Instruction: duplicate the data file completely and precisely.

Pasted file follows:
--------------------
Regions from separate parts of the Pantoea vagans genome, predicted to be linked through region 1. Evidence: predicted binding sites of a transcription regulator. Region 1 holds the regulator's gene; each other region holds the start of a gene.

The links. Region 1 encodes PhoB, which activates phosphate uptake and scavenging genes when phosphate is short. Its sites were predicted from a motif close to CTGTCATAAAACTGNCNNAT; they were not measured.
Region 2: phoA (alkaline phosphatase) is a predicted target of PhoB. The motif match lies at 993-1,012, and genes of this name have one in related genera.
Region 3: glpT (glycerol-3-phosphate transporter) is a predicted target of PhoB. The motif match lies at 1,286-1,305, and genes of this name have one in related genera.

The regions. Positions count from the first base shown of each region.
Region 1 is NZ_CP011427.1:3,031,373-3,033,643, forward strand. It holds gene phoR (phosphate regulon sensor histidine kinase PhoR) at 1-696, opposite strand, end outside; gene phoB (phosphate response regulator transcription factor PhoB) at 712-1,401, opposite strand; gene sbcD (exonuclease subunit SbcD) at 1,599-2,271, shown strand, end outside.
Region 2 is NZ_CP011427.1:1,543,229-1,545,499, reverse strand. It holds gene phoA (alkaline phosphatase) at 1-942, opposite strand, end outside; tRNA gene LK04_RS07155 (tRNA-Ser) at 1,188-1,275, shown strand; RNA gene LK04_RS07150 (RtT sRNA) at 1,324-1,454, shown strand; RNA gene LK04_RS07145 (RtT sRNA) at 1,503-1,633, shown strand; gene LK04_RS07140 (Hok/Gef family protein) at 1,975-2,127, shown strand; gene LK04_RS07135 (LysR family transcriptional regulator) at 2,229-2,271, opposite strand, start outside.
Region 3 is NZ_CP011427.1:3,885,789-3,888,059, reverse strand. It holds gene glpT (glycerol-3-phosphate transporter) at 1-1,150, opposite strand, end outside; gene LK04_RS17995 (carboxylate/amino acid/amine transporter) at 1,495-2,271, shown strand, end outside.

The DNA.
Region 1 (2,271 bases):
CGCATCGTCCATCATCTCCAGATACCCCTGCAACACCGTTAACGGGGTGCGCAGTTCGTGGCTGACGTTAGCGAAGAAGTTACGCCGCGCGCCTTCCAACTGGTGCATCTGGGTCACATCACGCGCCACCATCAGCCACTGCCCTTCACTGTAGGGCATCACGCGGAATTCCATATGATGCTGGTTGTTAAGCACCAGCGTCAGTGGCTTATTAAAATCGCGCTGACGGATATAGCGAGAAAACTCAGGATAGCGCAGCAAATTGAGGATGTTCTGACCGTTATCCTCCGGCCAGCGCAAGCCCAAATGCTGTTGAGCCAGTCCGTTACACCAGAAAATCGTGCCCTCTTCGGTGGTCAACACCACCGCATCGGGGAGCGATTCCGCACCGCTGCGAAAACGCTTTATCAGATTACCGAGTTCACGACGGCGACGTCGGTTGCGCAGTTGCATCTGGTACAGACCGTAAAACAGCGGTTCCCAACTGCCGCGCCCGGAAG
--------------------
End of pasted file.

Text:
Regions from separate parts of the Pantoea vagans genome, predicted to be linked through region 1. Evidence: predicted binding sites of a transcription regulator. Region 1 holds the regulator's gene; each other region holds the start of a gene.

The links. Region 1 encodes PhoB, which activates phosphate uptake and scavenging genes when phosphate is short. Its sites were predicted from a motif close to CTGTCATAAAACTGNCNNAT; they were not measured.
Region 2: phoA (alkaline phosphatase) is a predicted target of PhoB. The motif match lies at 993-1,012, and genes of this name have one in related genera.
Region 3: glpT (glycerol-3-phosphate transporter) is a predicted target of PhoB. The motif match lies at 1,286-1,305, and genes of this name have one in related genera.

The regions. Positions count from the first base shown of each region.
Region 1 is NZ_CP011427.1:3,031,373-3,033,643, forward strand. It holds gene phoR (phosphate regulon sensor histidine kinase PhoR) at 1-696, opposite strand, end outside; gene phoB (phosphate response regulator transcription factor PhoB) at 712-1,401, opposite strand; gene sbcD (exonuclease subunit SbcD) at 1,599-2,271, shown strand, end outside.
Region 2 is NZ_CP011427.1:1,543,229-1,545,499, reverse strand. It holds gene phoA (alkaline phosphatase) at 1-942, opposite strand, end outside; tRNA gene LK04_RS07155 (tRNA-Ser) at 1,188-1,275, shown strand; RNA gene LK04_RS07150 (RtT sRNA) at 1,324-1,454, shown strand; RNA gene LK04_RS07145 (RtT sRNA) at 1,503-1,633, shown strand; gene LK04_RS07140 (Hok/Gef family protein) at 1,975-2,127, shown strand; gene LK04_RS07135 (LysR family transcriptional regulator) at 2,229-2,271, opposite strand, start outside.
Region 3 is NZ_CP011427.1:3,885,789-3,888,059, reverse strand. It holds gene glpT (glycerol-3-phosphate transporter) at 1-1,150, opposite strand, end outside; gene LK04_RS17995 (carboxylate/amino acid/amine transporter) at 1,495-2,271, shown strand, end outside.

The DNA.
Region 1 (2,271 bases):
CGCATCGTCCATCATCTCCAGATACCCCTGCAACACCGTTAACGGGGTGCGCAGTTCGTGGCTGACGTTAGCGAAGAAGTTACGCCGCGCGCCTTCCAACTGGTGCATCTGGGTCACATCACGCGCCACCATCAGCCACTGCCCTTCACTGTAGGGCATCACGCGGAATTCCATATGATGCTGGTTGTTAAGCACCAGCGTCAGTGGCTTATTAAAATCGCGCTGACGGATATAGCGAGAAAACTCAGGATAGCGCAGCAAATTGAGGATGTTCTGACCGTTATCCTCCGGCCAGCGCAAGCCCAAATGCTGTTGAGCCAGTCCGTTACACCAGAAAATCGTGCCCTCTTCGGTGGTCAACACCACCGCATCGGGGAGCGATTCCGCACCGCTGCGAAAACGCTTTATCAGATTACCGAGTTCACGACGGCGACGTCGGTTGCGCAGTTGCATCTGGTACAGACCGTAAAACAGCGGTTCCCAACTGCCGCGCCCGGAAG